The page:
CropLife America is a trade association representing the manufacturers of pesticides and other agricultural chemicals. It was formerly known as the American Crop Protection Association, and before that as the National Agricultural Chemicals Association.
CropLife America's rhetoric, and its name, indicates a shift in the pesticide industry's rhetoric and approach to public relations in the last decade. "CropLife America's mission," says its website, "is to foster the interests of the general public and CropLife America member companies by promoting innovation and the environmentally sound manufacture, distribution and use of crop protection and production technologies for safe, high-quality, affordable and abundant food, fiber and other crops."
The pesticide industry hopes to be known as the "crop protection" industry. The image it presents is one of a hi-tech, efficient, responsible, and green industry that is already thoroughly regulated to assure the safety of its products. While the industry quietly pursues an anti-regulatory agenda to assure no pesticides would be removed from the market, its trade association claims its aim is to "promote increasingly responsible, science-driven legislation and regulation."
The agricultural chemicals industry's new public face closely resembles the public image of the chemical industry's largest trade group, the American Chemistry Council, under the umbrella of "Responsible Care."
In 2002 CropLife America launched a public relations campaign that emphasized the everyday uses of pesticides and ag biotech, which it says the public often overlooks. This included safe food, and protecting homes and schools, it said. "For too long our industry had focused exclusively on promoting our successes in safety assessment and management," said CropLife president Jay Vroom. "These messages, including rigorous testing and EPA regulations, are valid and continue to resonate, but they are not enough," said Vroom. (Chemical Week; New York; Apr 10, 2002, volume 164, issue 15, p.5)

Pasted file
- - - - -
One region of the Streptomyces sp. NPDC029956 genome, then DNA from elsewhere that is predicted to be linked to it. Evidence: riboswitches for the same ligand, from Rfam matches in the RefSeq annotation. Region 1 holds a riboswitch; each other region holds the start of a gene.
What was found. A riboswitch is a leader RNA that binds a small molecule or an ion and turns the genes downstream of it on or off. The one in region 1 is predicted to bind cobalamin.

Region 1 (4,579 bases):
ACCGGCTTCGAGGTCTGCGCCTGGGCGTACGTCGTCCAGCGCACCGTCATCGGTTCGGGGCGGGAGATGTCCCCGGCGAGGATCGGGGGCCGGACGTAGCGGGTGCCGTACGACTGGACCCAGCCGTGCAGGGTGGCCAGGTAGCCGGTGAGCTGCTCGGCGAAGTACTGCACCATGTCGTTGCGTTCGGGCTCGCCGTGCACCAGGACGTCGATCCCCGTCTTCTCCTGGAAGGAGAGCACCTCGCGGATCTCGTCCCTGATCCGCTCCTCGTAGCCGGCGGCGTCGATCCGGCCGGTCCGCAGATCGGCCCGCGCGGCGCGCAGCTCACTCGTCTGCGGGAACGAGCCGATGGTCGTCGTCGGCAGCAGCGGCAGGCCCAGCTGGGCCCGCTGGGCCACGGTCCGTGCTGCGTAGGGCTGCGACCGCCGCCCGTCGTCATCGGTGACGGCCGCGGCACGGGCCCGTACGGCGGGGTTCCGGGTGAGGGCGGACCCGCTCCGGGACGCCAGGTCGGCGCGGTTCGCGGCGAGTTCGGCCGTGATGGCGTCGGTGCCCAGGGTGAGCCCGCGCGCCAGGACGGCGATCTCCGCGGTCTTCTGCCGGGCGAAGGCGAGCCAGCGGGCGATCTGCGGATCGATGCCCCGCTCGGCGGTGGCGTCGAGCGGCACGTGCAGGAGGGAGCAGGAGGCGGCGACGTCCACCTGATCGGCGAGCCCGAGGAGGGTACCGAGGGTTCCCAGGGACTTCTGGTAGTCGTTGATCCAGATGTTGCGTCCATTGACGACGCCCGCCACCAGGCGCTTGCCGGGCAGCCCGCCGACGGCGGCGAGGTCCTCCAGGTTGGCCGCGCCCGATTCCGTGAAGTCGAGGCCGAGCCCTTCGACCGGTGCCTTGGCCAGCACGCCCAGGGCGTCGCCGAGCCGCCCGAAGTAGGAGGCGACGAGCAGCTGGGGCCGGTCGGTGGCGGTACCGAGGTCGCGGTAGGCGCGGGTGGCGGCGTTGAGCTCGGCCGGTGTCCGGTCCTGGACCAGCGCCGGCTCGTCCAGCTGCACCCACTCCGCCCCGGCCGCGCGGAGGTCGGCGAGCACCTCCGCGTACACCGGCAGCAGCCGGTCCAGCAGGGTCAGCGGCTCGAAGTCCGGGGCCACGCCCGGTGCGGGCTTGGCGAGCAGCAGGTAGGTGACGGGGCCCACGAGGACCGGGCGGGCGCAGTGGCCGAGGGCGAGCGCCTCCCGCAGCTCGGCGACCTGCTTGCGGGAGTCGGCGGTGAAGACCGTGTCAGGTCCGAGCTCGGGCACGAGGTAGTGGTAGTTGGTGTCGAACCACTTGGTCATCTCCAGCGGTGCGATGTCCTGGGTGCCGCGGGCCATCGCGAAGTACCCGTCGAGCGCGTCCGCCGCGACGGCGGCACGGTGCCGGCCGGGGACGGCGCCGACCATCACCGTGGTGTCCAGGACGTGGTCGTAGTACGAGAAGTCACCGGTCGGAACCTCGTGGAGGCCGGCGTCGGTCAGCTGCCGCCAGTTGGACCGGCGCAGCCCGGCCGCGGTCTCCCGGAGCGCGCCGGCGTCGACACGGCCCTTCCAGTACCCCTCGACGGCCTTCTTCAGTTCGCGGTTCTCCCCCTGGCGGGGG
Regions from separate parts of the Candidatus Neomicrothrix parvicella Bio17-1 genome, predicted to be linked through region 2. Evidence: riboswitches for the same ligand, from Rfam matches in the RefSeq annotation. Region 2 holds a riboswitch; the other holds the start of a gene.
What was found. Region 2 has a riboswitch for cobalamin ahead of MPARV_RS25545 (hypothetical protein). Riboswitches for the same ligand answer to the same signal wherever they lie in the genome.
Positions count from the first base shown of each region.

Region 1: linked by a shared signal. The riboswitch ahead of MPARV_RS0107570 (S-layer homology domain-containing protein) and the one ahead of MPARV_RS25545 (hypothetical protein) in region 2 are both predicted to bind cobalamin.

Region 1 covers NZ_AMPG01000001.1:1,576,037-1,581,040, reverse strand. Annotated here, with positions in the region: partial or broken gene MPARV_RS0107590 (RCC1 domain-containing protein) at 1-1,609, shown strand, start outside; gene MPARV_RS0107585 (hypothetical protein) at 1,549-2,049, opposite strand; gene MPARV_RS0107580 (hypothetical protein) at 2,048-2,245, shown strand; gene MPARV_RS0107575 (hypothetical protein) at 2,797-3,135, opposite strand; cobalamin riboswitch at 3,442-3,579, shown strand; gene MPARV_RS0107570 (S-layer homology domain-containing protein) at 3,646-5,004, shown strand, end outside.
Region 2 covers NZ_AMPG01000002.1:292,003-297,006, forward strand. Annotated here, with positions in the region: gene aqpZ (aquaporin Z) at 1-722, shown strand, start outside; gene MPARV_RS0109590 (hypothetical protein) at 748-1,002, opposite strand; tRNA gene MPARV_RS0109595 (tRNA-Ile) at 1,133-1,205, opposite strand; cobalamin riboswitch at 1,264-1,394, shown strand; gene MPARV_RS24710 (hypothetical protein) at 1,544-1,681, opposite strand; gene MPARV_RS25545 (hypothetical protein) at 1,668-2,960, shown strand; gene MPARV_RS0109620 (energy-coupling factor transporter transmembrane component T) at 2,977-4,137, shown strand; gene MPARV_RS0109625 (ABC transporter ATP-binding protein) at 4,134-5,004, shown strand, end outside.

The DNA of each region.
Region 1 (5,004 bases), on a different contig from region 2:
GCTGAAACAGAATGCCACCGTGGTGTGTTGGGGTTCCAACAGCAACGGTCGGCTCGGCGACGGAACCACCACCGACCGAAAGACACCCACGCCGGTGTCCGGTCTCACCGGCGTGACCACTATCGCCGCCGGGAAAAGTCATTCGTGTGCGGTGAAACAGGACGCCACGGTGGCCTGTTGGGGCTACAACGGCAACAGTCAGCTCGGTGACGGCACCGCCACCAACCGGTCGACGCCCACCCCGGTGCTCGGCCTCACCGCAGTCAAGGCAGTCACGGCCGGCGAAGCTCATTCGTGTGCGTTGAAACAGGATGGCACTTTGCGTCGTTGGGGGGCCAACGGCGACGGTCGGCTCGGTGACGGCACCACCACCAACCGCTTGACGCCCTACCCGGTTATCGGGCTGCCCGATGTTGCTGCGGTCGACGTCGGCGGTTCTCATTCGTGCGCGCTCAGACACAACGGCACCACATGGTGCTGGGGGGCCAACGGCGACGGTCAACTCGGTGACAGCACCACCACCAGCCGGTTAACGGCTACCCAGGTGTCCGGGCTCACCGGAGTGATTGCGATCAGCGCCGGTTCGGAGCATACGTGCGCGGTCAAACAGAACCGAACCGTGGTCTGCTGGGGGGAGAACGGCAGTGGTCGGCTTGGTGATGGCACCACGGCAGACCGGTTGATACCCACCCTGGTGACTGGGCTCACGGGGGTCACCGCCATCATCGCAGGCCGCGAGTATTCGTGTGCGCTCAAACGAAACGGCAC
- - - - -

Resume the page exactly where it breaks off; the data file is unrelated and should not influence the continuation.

CropLife shares office space with Responsible Industry for a Sound Environment (RISE), a lobbying and public relations trade organization for the pesticide and fertilizer industry.
In March 2004, CropLife poured funding into a campaign to defeat a Mendocino County ballot initiative - known as Measure H - that would make the country the first to ban genetically engineered crops. In the lead up the the vote CropLife contributed over $500,000 - more than seven times that of the initiative supporters - to defeat the proposal.  Despite the massive campaign against the initiative, the bio-tech industry suffered a humiliating defeat. The measure passed by a margin of 56% to 43%.